By Carl Cannon, AOL Politics Daily
Sarah Palin’s rambling abdication speech was hard to follow, let alone acclaim, but in her abrupt announcement that she is withdrawing from public office, the Republican governor of Alaska was hardly the only player in a 10-month drama who demonstrated a lack of self-awareness. Democrats scoffed at her “politics of personal destruction” line, but it’s a maxim they originally popularized, and one they will undoubtedly trot out again the next time it happens to one of their own. But the true villains in this political morality play may have been the press.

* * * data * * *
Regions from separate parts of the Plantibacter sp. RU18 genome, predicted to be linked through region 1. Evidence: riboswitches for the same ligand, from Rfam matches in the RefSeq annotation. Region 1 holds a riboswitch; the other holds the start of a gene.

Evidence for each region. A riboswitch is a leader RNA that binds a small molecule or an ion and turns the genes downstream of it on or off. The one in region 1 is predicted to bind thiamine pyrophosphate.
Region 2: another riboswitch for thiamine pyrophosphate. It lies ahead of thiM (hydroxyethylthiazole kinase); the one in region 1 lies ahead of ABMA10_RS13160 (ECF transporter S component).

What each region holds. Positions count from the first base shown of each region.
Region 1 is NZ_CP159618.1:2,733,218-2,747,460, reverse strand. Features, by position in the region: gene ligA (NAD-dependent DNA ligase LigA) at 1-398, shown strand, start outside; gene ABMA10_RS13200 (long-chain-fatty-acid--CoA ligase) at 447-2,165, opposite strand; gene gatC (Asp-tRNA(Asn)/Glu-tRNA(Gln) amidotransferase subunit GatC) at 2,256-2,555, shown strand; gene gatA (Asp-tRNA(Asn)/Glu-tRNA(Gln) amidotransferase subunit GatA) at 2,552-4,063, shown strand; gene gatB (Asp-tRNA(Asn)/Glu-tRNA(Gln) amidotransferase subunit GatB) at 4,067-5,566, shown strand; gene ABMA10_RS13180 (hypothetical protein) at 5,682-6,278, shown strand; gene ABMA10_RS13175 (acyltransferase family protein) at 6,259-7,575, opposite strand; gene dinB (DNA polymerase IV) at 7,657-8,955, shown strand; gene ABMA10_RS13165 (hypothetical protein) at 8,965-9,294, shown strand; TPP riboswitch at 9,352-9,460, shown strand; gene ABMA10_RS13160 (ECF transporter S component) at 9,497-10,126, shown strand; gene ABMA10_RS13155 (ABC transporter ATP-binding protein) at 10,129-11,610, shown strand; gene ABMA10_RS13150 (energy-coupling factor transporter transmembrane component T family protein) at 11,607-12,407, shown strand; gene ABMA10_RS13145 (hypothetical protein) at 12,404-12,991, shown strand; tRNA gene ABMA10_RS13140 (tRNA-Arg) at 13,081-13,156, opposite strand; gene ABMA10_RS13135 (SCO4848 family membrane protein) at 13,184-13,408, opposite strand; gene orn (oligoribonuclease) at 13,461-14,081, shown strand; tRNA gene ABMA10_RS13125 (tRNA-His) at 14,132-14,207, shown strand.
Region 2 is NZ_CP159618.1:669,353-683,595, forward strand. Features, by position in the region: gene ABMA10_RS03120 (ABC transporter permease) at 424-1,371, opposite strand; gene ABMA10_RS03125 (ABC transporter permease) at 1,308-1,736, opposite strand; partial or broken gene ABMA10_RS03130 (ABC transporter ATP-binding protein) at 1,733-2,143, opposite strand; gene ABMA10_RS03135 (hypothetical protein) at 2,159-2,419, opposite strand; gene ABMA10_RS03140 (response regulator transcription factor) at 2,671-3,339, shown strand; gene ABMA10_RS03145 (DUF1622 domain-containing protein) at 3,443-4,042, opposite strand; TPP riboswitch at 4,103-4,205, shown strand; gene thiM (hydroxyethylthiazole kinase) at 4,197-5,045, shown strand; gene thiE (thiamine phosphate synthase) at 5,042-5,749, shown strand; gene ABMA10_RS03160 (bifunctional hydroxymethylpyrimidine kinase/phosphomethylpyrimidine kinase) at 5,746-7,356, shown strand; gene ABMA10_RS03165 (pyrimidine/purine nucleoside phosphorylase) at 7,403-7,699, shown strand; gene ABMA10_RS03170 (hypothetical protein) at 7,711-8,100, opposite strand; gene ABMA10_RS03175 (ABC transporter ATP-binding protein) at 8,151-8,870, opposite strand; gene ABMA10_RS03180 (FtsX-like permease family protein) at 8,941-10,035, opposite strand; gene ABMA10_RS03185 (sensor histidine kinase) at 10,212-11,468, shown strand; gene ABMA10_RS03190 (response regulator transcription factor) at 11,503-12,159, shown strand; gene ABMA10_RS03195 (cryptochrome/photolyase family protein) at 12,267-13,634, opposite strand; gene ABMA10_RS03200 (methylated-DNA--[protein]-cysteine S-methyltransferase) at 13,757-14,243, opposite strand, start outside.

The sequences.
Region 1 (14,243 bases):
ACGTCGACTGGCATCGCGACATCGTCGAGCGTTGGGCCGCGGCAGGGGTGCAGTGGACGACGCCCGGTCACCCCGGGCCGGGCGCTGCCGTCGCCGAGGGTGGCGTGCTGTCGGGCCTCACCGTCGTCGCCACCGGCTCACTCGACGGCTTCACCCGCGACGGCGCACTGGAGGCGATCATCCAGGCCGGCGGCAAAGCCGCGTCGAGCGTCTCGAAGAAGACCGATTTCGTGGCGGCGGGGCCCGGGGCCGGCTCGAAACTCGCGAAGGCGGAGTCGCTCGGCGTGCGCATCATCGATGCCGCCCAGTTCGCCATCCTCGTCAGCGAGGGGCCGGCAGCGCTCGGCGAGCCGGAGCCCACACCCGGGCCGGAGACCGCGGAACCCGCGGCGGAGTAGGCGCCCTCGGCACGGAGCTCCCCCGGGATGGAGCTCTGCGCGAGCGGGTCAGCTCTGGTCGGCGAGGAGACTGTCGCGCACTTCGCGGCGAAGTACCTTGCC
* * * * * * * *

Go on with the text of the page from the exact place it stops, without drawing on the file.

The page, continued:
The mainstream media is undergoing its demise, drip by drip, day by day, and its practitioners, which include most of my friends in life, are under considerable pressure. In my opinion, however, these pressures do not excuse the treatment accorded Sarah Palin. On the contrary, to me the entire Sarah saga revealed that it wasn’t only the traditional media’s business model that is broken. Our journalism model is busted, too.
In the 2008 election, we took sides, straight and simple, particularly with regard to the vice presidential race. I don’t know that we played a decisive role in that campaign, and I’m not saying the better side lost. What I am saying is that we simply didn’t hold Joe Biden to the same standard as Sarah Palin, and for me, the real loser in this sordid tale is my chosen profession.
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